Efficiency Slide Rail Helps Contractor Out of Tight Spot

Tue September 26, 2006 - Midwest Edition
James McRay

Joe Raica Excavating of Fowlerville, MI, recently installed a new pre-cast lift station at a beverage manufacturer’s bottling facility in Howell, MI, in preparation of construction of a new wastewater treatment plant.

In order to keep business undisturbed at the facility, Raica needed a non-traditional shoring system for the excavation.

Caught Between a Lot and a Hard Space

The lift station was installed in a very difficult spot, right in the middle of the parking lot next to a set of railroad tracks.

Raica needed to keep the excavation as tight as possible so that the delivery trucks and other traffic could move freely, while at the same time protect the integrity of the railroad tracks.

Needing a custom shoring solution, Raica contacted Efficiency Production Inc. — a manufacturer of trench shielding and shoring.

Efficiency’s Slide Rail Installer and Sales Manager, Greg Ross, quickly knew that the Efficiency Universal Slide Rail System would be perfect for the excavation.

“Slide Rail works because it keeps excavations tight and vertical with no loss of dirt or fill,” explained Ross.

’Dig and Push’ System Reduces Over-Excavation

Efficiency’s Universal Slide Rail is a component shoring system comprised of steel panels (similar to trench shield sidewalls) and vertical steel posts.

The system can be used in a variety of configurations, such as small four-sided pits; large unobstructed working pits of infinite size with Efficiency’s ClearSpan System; or in a linear multi-bay configuration to install length of pipe more than 40 ft. (12.2 m).

Slide Rail is installed simultaneously as the trench or pit is excavated by sliding the panels into integrated rails on the posts — either double or triple rails depending on needed depth — then pushing the panels and posts incrementally down to grade as the pit is dug; a process commonly referred to as a “dig and push” system.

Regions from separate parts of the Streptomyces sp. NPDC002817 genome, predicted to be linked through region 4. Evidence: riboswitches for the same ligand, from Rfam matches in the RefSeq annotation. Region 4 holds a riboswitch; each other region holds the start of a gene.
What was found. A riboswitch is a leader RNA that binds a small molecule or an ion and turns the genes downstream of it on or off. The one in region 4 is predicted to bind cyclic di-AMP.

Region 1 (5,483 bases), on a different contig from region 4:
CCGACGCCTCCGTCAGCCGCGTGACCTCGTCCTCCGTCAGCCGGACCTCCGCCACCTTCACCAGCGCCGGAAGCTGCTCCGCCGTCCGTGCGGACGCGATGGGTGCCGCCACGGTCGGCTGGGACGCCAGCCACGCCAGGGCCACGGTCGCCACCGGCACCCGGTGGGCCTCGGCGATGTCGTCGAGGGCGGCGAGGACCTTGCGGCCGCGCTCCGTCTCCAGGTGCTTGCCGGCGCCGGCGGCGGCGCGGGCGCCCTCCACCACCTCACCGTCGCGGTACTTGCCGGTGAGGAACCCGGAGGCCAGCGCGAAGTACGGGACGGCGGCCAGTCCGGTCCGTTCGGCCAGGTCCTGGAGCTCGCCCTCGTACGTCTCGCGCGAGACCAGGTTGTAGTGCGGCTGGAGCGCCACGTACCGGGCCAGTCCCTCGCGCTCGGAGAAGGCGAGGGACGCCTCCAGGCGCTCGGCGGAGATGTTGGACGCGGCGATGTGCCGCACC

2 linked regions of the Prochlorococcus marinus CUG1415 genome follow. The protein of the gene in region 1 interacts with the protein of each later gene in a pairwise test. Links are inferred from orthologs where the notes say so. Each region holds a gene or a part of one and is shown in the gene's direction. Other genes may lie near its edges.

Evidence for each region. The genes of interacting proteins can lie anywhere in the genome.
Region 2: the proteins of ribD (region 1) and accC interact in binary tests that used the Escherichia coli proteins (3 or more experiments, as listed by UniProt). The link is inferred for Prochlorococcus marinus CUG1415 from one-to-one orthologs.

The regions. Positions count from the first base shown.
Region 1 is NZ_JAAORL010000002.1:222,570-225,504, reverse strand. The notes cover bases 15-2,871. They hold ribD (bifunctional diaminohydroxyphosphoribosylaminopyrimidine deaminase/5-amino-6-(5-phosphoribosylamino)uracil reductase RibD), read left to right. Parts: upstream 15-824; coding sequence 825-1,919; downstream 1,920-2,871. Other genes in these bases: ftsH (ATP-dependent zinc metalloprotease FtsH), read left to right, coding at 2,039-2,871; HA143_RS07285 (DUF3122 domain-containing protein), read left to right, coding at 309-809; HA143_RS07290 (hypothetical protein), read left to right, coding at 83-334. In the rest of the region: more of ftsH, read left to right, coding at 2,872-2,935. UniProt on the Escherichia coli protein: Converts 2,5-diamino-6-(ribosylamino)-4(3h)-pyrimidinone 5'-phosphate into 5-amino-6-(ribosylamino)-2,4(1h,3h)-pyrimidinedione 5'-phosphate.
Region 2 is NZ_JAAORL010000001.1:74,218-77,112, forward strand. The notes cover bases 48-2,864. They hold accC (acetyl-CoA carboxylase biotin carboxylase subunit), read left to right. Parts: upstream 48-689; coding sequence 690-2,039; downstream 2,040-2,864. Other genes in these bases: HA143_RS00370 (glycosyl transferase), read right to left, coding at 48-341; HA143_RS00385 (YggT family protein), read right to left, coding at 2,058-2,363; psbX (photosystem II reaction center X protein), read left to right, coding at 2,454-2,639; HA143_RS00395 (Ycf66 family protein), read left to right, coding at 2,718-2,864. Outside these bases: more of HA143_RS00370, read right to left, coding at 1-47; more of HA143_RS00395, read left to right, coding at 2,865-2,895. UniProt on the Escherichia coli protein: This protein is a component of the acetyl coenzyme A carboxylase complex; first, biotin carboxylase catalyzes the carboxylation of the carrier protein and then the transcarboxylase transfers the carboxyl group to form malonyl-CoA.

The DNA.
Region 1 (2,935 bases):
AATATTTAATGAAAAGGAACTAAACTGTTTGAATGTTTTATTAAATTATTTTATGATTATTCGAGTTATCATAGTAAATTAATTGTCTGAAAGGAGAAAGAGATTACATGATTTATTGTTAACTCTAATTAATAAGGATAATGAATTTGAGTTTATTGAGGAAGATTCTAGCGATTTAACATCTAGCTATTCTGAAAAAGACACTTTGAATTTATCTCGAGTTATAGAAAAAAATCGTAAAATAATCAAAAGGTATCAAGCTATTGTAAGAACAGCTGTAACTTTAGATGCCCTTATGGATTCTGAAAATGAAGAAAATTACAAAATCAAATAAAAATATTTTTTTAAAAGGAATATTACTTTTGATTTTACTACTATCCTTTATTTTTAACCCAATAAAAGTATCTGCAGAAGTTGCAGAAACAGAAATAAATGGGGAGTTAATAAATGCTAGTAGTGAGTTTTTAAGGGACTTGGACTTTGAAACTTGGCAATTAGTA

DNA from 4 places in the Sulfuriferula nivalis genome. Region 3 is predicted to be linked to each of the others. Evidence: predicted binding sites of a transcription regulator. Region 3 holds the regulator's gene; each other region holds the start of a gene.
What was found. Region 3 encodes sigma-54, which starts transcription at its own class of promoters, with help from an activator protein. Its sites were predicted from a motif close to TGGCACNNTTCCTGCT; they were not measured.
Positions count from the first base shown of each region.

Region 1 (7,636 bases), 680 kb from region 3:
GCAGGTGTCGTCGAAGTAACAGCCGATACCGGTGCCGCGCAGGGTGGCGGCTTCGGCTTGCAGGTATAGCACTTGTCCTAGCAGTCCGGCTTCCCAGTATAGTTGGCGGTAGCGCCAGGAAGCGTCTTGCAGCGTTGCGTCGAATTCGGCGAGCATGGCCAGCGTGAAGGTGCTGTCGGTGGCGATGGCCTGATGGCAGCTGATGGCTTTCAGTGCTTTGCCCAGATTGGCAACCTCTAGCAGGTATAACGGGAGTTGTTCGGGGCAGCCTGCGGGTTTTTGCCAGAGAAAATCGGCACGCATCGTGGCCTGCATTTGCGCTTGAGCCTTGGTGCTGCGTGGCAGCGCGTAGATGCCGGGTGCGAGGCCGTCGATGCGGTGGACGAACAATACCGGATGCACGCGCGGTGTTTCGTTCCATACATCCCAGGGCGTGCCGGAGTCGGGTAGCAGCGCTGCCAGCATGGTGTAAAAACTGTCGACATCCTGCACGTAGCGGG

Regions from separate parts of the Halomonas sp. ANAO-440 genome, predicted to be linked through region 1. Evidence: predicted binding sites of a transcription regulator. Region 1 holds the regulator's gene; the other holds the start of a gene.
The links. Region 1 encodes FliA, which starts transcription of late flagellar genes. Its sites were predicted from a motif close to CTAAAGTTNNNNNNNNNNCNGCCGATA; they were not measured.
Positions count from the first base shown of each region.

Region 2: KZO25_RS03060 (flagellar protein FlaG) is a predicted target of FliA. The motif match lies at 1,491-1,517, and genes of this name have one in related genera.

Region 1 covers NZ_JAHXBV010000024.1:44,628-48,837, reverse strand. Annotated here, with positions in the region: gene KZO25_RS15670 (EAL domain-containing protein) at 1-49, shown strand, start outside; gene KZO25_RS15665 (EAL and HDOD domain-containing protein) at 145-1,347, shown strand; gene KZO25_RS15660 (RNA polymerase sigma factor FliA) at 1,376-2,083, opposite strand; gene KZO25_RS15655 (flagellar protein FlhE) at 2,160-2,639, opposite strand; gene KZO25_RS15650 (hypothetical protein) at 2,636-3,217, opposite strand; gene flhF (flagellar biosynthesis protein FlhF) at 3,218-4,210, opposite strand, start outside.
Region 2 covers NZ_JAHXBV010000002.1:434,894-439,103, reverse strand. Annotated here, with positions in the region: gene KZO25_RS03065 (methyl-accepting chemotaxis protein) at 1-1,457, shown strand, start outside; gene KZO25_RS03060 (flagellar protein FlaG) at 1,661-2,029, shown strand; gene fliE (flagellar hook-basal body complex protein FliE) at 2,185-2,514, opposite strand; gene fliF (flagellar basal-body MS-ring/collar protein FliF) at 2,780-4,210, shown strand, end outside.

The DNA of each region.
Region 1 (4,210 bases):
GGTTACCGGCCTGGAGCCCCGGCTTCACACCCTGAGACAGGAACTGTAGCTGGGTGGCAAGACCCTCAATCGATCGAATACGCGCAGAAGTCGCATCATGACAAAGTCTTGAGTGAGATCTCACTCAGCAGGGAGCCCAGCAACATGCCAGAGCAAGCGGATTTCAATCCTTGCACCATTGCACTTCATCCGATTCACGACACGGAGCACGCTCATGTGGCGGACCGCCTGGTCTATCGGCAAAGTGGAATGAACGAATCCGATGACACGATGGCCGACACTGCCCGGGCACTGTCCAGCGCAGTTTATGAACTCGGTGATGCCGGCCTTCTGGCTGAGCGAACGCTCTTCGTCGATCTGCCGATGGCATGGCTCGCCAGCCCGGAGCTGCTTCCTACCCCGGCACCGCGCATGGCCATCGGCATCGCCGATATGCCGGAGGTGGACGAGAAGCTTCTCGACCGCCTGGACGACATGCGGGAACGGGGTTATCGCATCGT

The pit was excavated in heavy clay soil, which may have been previously fill material.

Tight-sheeting was not a shoring option due to the railroad tracks, but that didn’t bother Raica.

“On other pump station jobs we’ve worked on, it would take forever to vibrate in sheeting,” said company owner Joe Raica. “This system was just so easy to deal with; it was like a big erector set.

“The Slide Rail System was installed in a day; and removed in just one day. Unlike when you open cut, we didn’t need a lot of stone backfill, and we weren’t throwing dirt around, which saved us time and money. I hadn’t used Slide Rail before, but with the prospect of using it again, we can bid on more pump station or lift station jobs. Slide Rail potentially opens up another avenue for our business.”

Raica rented from Efficiency a four-sided, 14-by-14 ft. (4.3 by 4.3) pit system, which allowed them to excavate the pit 24 ft. (7.3 m) deep to reach grade where the lift station received an effluent lead (bored from the other side of the parking lot). The entire excavation took up only a small area, and did not interfere with the business’ operation.

“This was a major upgrade at the plant, yet the construction did not interfere with business at all,” said Mazen Banat, project engineer of Strategic Construction Solutions. “Everything went very well, and there was no stop in production.”

Raica used a Cat 235 excavator to install the Slide Rail System and the 6 ft. (1.8 m) round, pre-cast lift station; plus a Cat 950 loader, and a Cat D4C bulldozer.

(This story also can be found on Construction Equipment Guide’s Web site at www.cegltd.com.) CEG